SACRAMENTO (AP) — California regulators on Thursday are set to approve revised worksite pandemic rules that allow fully vaccinated employees the same freedoms as when they are off the job.

The revised regulations would conform with general state guidelines that took effect Tuesday by ending most mask rules for people who are vaccinated against the coronavirus.

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Gov. Gavin Newsom promised on the eve of the meeting that the seven-member, governor-appointed California Occupational Safety and Health Standards Board “will codify that through a vote.”

Newsom said he will then quickly issue an executive order sidestepping the usual legal review that would normally keep the rules from taking effect until June 28.

“If there’s any ambiguity, if there’s concerns around enforcement, we’ll clarify that. I have a draft executive order ready to go immediately after they vote to make clarifications public and to provide more certainty,” the governor said.

The rules apply in almost every workplace in the state, including to workers in offices, factories and retail.

The move comes after the board did a double-twisting backflip in recent weeks when it first postponed, then rejected, then adopted, then rescinded proposed rules that would have allowed workers to forego masks only if every employee in a room was fully vaccinated against the coronavirus.

The new regulations conform with general state guidelines patterned after the latest U.S. Centers for Disease Control and Prevention recommendations.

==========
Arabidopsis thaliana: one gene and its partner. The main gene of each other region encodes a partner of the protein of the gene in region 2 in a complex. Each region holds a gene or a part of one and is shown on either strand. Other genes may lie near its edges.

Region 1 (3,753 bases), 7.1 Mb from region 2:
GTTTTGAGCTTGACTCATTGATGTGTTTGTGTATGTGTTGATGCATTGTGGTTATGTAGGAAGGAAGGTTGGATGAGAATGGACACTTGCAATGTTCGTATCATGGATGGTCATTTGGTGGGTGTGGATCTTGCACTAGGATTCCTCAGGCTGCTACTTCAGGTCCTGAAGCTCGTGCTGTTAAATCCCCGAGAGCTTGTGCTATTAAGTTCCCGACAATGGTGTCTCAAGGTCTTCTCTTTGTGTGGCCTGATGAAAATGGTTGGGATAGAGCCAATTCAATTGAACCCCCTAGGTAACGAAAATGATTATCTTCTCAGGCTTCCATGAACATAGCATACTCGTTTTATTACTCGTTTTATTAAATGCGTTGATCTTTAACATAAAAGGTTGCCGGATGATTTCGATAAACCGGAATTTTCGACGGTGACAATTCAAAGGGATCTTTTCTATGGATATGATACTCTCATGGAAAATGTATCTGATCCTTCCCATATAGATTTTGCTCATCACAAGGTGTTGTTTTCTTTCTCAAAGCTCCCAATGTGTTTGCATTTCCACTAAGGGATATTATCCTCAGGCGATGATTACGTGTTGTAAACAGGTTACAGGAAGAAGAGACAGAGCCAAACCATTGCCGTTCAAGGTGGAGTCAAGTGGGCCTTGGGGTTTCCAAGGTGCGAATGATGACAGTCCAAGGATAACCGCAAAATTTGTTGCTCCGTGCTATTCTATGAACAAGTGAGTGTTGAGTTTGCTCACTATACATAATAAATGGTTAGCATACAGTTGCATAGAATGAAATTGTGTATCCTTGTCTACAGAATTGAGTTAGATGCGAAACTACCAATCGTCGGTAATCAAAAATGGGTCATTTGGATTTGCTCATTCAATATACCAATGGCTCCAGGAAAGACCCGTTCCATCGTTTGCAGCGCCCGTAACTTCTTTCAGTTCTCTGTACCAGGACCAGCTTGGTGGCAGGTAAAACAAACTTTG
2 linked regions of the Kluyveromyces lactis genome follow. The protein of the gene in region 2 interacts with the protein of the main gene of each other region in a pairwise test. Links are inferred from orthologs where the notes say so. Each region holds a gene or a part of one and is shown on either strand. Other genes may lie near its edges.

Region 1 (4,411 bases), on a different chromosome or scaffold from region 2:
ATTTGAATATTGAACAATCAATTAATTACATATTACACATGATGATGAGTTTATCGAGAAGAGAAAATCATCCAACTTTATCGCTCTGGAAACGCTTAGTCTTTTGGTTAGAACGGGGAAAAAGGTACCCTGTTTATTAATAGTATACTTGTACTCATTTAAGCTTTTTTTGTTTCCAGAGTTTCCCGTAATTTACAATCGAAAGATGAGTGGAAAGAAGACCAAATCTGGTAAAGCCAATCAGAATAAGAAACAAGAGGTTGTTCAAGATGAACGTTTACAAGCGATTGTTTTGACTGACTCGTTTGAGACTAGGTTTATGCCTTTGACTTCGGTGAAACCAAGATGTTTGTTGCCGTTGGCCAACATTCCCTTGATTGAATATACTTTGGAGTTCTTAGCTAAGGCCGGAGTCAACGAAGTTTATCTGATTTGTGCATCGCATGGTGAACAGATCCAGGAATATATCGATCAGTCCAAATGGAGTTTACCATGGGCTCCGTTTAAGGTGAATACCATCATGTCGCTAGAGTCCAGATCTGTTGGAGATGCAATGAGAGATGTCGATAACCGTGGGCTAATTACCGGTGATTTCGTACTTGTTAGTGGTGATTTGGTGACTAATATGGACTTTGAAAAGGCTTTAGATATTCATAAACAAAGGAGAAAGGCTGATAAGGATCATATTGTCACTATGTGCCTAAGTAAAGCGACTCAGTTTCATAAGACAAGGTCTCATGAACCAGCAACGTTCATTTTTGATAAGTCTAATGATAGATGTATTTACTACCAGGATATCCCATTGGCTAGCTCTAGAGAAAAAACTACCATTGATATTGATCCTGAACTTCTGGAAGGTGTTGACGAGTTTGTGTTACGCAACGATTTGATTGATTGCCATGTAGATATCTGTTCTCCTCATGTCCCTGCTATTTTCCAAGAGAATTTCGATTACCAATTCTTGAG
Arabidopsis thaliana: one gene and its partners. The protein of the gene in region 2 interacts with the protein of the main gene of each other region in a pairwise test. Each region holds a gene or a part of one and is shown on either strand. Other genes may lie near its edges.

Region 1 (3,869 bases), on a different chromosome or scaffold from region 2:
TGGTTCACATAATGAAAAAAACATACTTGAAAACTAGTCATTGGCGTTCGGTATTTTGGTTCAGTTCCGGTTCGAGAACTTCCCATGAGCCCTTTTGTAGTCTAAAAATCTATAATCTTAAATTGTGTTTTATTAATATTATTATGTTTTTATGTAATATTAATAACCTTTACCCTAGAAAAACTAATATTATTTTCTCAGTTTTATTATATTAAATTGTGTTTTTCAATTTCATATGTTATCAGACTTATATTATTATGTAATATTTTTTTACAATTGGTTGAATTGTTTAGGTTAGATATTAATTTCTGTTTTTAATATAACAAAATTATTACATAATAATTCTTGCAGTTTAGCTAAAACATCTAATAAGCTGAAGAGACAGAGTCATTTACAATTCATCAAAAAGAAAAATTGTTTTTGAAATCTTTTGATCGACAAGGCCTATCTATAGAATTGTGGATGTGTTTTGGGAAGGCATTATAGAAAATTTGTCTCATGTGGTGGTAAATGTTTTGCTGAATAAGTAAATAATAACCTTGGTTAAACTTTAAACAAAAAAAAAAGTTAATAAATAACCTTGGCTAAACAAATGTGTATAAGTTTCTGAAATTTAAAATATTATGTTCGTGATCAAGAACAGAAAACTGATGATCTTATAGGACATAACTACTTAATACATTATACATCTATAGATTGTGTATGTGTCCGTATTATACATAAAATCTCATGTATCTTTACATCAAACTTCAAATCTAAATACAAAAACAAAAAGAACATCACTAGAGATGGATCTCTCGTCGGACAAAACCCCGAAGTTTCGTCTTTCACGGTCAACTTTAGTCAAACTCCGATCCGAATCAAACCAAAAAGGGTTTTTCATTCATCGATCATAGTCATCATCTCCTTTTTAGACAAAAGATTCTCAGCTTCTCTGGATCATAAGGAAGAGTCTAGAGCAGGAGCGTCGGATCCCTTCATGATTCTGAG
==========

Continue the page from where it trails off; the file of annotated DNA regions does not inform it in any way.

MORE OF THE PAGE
Fully vaccinated employees will not need to wear masks, except in locations like mass transit and classrooms where they are required for everyone, or in the event of outbreaks.

Physical distancing will also end except for certain workers during major outbreaks.

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Vaccinated employees also won’t need to be tested or quarantined unless they show symptoms, even if they have close contact with an infected person.

Employers must document that workers who skip masks indoors are indeed fully vaccinated. But employers have the choice of requiring workers to show proof of vaccination or allowing employees to self-attest to their vaccination status, with the employer keeping a record of who self-attests.

They could also decide to require everyone to remain masked — vaccinated or not. And vaccinated employees will still be able to wear masks if they choose without facing retaliation.

The California Chamber of Commerce in a statement thanked Newsom, a Democrat, for eliminating confusion by pledging to conform workplace rules with the state’s loosened pandemic precautions.

That includes immediately ending social distancing obligations instead of waiting until July 31, as California’s Division of Occupational Safety and Health, known as Cal/OSHA, had initially proposed.

The chamber also praised a rule change that will require employers to provide the most effective N95 masks for free to unvaccinated employees only upon request.

Helen Cleary, director of the Phylmar Regulatory Roundtable, a coalition of large businesses with major California operations, said allowing workers to self-attest is helpful, though her coalition still objects to requiring employers to document employees’ vaccine status.

Requiring employers to provide N95 masks even upon request will still require them to stockpile the most efficient face coverings, she said.

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Everyone will need to remain masked in places such as public transit, indoor school classes, health care facilities and evacuation centers.